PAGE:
the custodian's relationship to the child.
deleted text end

deleted text begin (d) The court shall consider evidence of a violation of section 609.507 in determining
the best interests of the child.
deleted text end

deleted text begin (e)deleted text endnew text begin (c)new text end A person may seek custody of a child by filing a petition or motion pursuant
to section 518.156.

deleted text begin (f)deleted text endnew text begin (d)new text end Section 518.619 applies to this section.

Sec. 2.

Minnesota Statutes 2014, section 518.167, subdivision 2, is amended to read:


Subd. 2.

Preparation.

(a) In preparing a report concerning a child, the investigator
may consult any person who may have information about the child and the potential
custodial arrangements except for persons involved in mediation efforts between the
parties. Mediation personnel may disclose to investigators and evaluators information
collected during mediation only if agreed to in writing by all parties. Upon order of the
court, the investigator may refer the child to professional personnel for diagnosis. The
investigator may consult with and obtain information from medical, psychiatric, school
personnel, or other expert persons who have served the child in the past after obtaining the
consent of the parents or the child's custodian or guardian.

(b) The report submitted by the investigator mustnew text begin:
new text end

new text begin (1) state the position of each party;
new text end

new text begin (2)new text end consider and evaluate the factors in section 518.17, subdivision 1deleted text begin, anddeleted text endnew text begin;
new text end

new text begin (3)new text end include a detailed analysis of all information considered for each factordeleted text begin. If joint
custody is contemplated or sought, the report must consider and evaluate the factors in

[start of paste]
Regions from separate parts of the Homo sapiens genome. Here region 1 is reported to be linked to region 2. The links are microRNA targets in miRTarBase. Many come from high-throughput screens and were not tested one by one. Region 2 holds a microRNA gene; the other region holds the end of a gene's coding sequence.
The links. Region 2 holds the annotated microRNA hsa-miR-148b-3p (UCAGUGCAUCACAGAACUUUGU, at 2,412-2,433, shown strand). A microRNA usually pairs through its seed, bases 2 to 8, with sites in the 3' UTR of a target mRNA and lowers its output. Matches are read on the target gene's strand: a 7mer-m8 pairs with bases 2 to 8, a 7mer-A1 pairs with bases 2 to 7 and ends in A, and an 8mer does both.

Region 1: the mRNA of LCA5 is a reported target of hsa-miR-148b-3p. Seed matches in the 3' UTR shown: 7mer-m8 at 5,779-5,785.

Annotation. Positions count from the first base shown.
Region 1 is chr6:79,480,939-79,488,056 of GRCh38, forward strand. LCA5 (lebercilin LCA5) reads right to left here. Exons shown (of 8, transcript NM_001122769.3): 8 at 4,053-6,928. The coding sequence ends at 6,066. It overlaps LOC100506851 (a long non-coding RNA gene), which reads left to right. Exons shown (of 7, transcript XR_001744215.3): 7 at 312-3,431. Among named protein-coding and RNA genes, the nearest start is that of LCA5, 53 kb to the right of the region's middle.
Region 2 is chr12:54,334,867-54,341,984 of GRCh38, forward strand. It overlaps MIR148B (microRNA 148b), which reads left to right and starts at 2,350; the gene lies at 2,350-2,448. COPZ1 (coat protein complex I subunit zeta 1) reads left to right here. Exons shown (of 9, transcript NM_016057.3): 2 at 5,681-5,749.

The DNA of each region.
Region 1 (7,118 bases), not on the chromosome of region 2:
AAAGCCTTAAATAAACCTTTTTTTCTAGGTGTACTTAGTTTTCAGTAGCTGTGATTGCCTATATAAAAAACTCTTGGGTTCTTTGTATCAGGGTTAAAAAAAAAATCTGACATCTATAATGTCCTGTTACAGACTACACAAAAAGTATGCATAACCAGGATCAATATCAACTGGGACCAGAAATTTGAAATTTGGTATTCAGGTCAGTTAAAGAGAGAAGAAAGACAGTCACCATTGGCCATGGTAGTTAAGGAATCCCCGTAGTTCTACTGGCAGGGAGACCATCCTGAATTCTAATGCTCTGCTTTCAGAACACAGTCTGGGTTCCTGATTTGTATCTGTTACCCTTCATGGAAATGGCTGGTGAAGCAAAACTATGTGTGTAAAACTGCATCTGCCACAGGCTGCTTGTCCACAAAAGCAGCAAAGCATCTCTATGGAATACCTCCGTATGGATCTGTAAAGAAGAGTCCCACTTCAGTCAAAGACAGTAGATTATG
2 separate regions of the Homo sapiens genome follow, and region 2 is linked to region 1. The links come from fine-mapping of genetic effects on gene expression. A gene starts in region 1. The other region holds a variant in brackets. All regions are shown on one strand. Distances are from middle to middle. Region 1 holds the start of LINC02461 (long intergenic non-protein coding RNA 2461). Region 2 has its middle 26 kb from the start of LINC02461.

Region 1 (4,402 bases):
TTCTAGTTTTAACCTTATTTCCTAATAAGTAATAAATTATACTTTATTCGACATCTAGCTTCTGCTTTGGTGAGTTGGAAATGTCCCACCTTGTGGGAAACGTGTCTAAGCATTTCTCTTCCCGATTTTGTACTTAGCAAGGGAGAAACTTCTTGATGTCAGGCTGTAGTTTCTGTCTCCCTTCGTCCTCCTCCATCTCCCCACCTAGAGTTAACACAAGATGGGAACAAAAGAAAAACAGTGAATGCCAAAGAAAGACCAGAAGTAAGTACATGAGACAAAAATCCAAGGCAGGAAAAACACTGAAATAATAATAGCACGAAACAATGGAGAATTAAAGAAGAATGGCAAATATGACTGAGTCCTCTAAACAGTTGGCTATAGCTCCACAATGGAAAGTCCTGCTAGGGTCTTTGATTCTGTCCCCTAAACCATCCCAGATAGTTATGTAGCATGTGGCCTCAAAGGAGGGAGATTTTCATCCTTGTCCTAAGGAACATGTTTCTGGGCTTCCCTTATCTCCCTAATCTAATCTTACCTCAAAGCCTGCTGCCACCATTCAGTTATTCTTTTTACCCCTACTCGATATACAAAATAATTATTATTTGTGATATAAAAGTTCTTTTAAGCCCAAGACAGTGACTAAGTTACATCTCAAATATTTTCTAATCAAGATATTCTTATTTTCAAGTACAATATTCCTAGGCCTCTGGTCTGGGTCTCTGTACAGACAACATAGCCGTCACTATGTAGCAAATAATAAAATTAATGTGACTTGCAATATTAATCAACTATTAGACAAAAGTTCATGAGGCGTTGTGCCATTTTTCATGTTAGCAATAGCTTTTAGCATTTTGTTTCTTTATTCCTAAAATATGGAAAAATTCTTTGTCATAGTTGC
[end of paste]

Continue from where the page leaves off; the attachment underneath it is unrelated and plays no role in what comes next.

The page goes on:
section 518.17, subdivision 2, state the position of each party and
deleted text endnew text begin;
new text end

new text begin (4) statenew text end the investigator's recommendation and the reason for the recommendationdeleted text begin,deleted text endnew text begin;new text end
and

new text begin (5)new text end reference established means for dispute resolution between the parties.

Sec. 3.

Minnesota Statutes 2014, section 518.17, subdivision 1, is amended to read:


Subdivision 1.

The best interests of the child.

deleted text begin (a) "The best interests of the child"
means all relevant factors to be considered and evaluated by the court including:
deleted text end

deleted text begin (1) the wishes of the child's parent or parents as to custody;
deleted text end

deleted text begin (2) the reasonable preference of the child, if the court deems the child to be of
sufficient age to express preference;
deleted text end

deleted text begin (3) the child's primary caretaker;
deleted text end

deleted text begin (4) the intimacy of the relationship between each parent and the child;
deleted text end

deleted text begin (5) the interaction and interrelationship of the child with a parent or parents, siblings,
and any other person who may significantly affect the child's best interests;
deleted text end

deleted text begin (6) the child's adjustment to home, school, and community;
deleted text end

deleted text begin (7) the length of time the child has lived in a stable, satisfactory environment and
the desirability of maintaining continuity;
deleted text end

deleted text begin (8) the permanence, as a family unit, of the existing or proposed custodial home;
deleted text end

deleted text begin (9) the mental and physical health of all individuals involved; except that a